Camille Griffin's brilliantly nasty little black comedy, SILENT NIGHT, deserves to become a cult Christmas classic alongside BAD SANTA and TRADING PLACES. It basically satirises all those posh, mawkish, godawful Richard Curtis films as well as middle-class Englishness in general. It gathers together a bunch of well-heeled university friends in a lovely country house for Christmas dinner, where the angst is about whether or not Waitrose has run out of sparkling water and sticky toffee pudding. Except, there's something bigger going on than your typical One Percent Problem. The world is about to end because of an irreversible environmental disaster, and everyone is going to take a suicide pill after Crimbo dinner. These pills have been provided by the government. I mean, not to everyone, you understand. Not to immigrants, and the homeless and people who don't count in our affluent society. And as with the current climate and epidemiological crises, there are people who are in denial and think it's all a conspiracy. Not least the increasingly desperate son of the hosts, played by JOJO RABBIT's Roman Griffin Davis (conveniently the son of the director) much to the chagrin of his exasperated parents (Keira Knightley and Matthew Goode in standard posh mode).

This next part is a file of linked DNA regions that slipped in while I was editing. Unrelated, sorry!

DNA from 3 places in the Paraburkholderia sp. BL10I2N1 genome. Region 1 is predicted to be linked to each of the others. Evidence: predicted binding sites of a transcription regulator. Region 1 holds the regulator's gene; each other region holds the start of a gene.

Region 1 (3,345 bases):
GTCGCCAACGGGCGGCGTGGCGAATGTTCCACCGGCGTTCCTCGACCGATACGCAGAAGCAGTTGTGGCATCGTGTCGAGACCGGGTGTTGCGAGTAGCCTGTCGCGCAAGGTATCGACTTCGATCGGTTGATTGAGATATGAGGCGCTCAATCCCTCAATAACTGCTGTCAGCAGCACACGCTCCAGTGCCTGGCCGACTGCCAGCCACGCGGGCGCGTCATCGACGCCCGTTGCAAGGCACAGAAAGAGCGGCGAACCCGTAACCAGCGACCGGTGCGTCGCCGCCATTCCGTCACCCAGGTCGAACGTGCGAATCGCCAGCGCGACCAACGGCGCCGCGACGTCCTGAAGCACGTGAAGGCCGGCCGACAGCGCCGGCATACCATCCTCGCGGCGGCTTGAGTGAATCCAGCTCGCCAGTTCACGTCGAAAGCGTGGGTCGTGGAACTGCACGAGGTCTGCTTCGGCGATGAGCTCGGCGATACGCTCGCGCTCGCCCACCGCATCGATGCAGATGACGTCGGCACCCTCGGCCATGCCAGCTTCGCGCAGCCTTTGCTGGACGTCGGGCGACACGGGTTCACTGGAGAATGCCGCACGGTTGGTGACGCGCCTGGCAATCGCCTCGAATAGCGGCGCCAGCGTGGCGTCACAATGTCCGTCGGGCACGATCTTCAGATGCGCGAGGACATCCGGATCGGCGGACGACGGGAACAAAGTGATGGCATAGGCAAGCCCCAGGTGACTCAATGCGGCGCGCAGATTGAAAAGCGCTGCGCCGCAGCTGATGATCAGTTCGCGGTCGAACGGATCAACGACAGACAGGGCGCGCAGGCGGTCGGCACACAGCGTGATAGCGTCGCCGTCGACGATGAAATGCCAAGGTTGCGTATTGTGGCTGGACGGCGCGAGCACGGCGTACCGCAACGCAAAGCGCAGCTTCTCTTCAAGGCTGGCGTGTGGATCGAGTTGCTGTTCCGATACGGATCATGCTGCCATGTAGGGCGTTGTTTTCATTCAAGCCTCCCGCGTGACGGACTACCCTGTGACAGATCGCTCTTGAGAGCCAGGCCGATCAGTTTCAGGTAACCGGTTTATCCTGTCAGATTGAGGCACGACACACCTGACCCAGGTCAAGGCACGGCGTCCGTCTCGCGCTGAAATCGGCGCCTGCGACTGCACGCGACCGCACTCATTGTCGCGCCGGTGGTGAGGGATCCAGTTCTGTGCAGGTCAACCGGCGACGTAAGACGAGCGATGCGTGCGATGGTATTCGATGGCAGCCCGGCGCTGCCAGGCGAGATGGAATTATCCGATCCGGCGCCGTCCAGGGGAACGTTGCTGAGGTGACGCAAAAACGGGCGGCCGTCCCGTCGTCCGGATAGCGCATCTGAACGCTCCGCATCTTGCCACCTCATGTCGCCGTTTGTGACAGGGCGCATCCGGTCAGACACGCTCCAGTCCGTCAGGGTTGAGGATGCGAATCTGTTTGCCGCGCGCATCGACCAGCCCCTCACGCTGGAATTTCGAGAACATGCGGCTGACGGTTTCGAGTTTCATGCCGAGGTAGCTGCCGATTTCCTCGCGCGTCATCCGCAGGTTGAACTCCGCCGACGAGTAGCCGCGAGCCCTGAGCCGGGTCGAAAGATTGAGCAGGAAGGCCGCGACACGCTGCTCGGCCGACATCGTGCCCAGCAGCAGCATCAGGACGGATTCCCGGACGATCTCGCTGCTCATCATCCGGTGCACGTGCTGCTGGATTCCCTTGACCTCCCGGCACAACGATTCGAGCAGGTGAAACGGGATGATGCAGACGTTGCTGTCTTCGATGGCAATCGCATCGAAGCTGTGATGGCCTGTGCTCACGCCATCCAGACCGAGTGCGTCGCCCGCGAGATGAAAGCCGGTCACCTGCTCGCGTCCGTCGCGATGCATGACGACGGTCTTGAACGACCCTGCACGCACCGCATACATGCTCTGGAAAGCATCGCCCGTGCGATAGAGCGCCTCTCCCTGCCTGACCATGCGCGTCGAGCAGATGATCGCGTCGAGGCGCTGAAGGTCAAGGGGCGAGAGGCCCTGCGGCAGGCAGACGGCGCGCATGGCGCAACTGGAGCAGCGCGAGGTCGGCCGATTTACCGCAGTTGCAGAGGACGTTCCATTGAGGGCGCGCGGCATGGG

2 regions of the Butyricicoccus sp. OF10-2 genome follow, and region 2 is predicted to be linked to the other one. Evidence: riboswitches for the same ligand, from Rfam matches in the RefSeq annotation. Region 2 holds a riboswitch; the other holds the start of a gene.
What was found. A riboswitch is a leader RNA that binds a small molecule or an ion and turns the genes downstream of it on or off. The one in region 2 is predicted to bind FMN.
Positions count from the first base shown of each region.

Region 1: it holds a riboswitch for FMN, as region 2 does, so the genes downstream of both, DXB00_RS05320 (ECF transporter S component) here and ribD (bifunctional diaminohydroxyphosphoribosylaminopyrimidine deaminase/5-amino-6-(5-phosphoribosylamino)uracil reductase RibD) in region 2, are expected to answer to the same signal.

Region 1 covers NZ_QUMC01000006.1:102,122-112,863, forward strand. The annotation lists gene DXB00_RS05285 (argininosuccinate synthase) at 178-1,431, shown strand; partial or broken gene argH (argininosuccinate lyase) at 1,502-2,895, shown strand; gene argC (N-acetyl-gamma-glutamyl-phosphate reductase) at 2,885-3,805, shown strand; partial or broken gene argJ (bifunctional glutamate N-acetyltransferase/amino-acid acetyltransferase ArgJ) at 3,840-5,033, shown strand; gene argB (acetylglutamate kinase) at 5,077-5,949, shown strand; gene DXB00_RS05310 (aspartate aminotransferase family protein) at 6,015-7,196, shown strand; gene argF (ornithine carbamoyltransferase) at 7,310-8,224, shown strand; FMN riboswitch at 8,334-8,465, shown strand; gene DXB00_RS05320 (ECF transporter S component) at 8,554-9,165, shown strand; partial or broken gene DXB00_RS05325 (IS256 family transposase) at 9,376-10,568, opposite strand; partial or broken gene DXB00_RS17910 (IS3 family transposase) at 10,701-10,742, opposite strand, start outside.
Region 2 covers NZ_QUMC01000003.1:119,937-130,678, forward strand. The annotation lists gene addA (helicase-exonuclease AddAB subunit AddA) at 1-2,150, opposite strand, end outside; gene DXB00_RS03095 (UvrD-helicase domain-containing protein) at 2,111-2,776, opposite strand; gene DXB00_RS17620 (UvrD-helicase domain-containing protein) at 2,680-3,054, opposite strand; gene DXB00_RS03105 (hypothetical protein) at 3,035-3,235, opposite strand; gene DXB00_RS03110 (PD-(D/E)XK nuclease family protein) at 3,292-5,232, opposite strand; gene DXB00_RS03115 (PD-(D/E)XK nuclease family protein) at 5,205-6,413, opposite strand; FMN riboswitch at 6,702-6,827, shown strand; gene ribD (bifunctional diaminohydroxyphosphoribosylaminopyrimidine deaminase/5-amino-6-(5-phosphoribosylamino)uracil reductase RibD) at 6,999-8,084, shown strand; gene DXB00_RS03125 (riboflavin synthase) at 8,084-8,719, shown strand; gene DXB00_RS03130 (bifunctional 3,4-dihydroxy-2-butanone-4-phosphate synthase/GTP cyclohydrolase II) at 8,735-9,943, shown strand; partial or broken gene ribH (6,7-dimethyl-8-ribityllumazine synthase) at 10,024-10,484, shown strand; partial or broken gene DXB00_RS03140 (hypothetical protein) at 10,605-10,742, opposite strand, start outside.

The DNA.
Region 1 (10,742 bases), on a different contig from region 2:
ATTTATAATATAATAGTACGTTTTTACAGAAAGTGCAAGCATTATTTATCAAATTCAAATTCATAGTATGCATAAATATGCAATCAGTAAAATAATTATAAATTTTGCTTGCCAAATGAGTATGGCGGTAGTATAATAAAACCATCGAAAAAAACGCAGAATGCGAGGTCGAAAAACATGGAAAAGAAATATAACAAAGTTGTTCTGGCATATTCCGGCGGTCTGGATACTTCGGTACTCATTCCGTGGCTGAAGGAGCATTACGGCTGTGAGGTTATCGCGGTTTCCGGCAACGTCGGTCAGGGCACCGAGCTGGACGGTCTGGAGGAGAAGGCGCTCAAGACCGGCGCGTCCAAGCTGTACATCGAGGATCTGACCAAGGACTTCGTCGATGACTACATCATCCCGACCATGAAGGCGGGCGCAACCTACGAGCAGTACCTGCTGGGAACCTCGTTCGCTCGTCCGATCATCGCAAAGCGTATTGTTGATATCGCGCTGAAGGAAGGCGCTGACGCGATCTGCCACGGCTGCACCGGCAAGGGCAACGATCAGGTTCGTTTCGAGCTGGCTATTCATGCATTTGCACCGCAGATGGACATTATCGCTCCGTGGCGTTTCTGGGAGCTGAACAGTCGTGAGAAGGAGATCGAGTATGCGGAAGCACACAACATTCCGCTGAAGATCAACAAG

The darkest of dark comic conceits is played beautifully by the superb ensemble cast. My favourite moments are those with the best swearing, or those with the most surprising pathos: a little girl who won't cuddle her mummy, because mummy spent her trust fund on a pair of shoes. It prompts a fun parlour game: what would YOU do if the world were about to end? What would you spend on? Who would you shag? And would YOU take the pill?
SILENT NIGHT has a running time of 92 minutes and is rated 15. It played Toronto 2021 and is on release in the UK.
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